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Definition

Marine Zone: are divisions of the ocean. Oceanographers divide the ocean into two basic parts; the pelagic or open ocean, and the benthic or sea floor. The pelagic is divided into five broad zones according to how far down sunlight penetrates:

Hawaiian Translation: Kai

Note:  The word kai refers to the ocean and all its parts. Unlike the science point of view where the divisions of the ocean are due to the penetration of light, the Hawaiians division of the ocean depended on the life forms in the depths of the ocean.

As an example:

  1. Kai Hele Ku- water in which one could stand
  2. Kai O Kilo He‘e- swimming deep or for spearing squid
  3. Kai He‘e Nalu- surfing region
  4. Kai Opelu- sea of the opelu
  5. Kai I Aku- sea for trolling aku
  6. Kai Kohola-deep sea where the whales or monsters of the sea dwell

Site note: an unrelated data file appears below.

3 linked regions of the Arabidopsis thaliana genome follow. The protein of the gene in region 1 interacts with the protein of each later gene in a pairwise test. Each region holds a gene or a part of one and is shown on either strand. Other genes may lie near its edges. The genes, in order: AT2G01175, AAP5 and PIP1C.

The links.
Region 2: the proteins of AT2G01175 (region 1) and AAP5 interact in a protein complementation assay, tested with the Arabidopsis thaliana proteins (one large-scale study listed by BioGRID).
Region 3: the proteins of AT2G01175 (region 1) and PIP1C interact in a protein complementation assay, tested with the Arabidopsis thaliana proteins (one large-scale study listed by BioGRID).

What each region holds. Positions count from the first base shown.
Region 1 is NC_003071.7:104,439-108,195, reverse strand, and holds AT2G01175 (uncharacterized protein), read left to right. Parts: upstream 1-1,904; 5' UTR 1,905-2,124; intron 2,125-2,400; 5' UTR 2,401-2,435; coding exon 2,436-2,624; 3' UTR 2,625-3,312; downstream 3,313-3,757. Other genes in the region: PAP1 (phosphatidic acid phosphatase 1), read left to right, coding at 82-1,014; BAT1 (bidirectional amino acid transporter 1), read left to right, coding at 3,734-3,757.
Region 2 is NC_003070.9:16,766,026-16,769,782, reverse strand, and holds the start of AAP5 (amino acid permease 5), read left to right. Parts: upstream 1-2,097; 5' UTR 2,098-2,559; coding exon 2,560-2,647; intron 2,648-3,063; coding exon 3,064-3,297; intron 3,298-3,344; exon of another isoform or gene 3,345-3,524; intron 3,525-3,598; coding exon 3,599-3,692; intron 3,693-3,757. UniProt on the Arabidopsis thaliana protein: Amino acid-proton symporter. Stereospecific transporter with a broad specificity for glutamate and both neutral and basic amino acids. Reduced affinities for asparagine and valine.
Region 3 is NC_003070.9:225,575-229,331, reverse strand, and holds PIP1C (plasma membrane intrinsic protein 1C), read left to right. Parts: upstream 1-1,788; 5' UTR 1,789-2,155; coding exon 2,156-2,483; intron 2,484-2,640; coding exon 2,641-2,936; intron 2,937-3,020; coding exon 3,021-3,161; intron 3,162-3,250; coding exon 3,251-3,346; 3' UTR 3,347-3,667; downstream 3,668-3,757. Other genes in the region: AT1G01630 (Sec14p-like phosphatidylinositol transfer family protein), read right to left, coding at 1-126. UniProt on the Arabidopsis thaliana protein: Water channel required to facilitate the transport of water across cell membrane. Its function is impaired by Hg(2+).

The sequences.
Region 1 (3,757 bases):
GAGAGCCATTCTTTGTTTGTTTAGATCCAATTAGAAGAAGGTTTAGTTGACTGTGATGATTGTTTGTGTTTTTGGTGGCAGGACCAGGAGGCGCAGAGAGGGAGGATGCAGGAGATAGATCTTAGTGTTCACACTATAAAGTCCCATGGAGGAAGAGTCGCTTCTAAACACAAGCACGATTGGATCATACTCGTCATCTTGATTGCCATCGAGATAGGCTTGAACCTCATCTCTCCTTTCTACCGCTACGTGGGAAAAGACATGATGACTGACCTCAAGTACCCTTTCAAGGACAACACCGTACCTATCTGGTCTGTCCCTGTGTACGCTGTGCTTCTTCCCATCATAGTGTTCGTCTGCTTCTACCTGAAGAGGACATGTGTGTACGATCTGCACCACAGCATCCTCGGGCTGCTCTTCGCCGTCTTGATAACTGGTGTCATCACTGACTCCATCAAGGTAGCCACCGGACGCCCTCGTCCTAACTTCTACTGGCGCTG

7. Moana- the deep ocean
  8. Kahiki Moe- the utmost bounds of the ocean


Source: Hawaiian Antiquities by David Malo; pgs.25 &26.


Example

water zones

Source: Museum of Science http://www.mos.org/oceans/life/index.html

The pelagic zone includes those waters further from the land, basically the open ocean. The pelagic zone is generally cold though it is hard to give a general temperature range since, just like ponds and lakes, there is thermal stratification with a constant mixing of warm and cold ocean currents. The flora in the pelagic zone includes surface seaweeds. The fauna include many species of fish and some mammals, such as whales and dolphins. Many feed on the abundant plankton.

The benthic zone is the area below the pelagic zone, but does not include the very deepest parts of the ocean (see abyssal zone below). The bottom of the zone consists of sand, slit, and/or dead organisms. Here temperature decreases as depth increases toward the abyssal zone, since light cannot penetrate through the deeper water. Flora are represented primarily by seaweed while the fauna, since it is very nutrient-rich, include all sorts of bacteria, fungi, sponges, sea anemones, worms, sea stars, and fishes.

Source: http://www.ucmp.berkeley.edu/exhibits/biomes/marine.php


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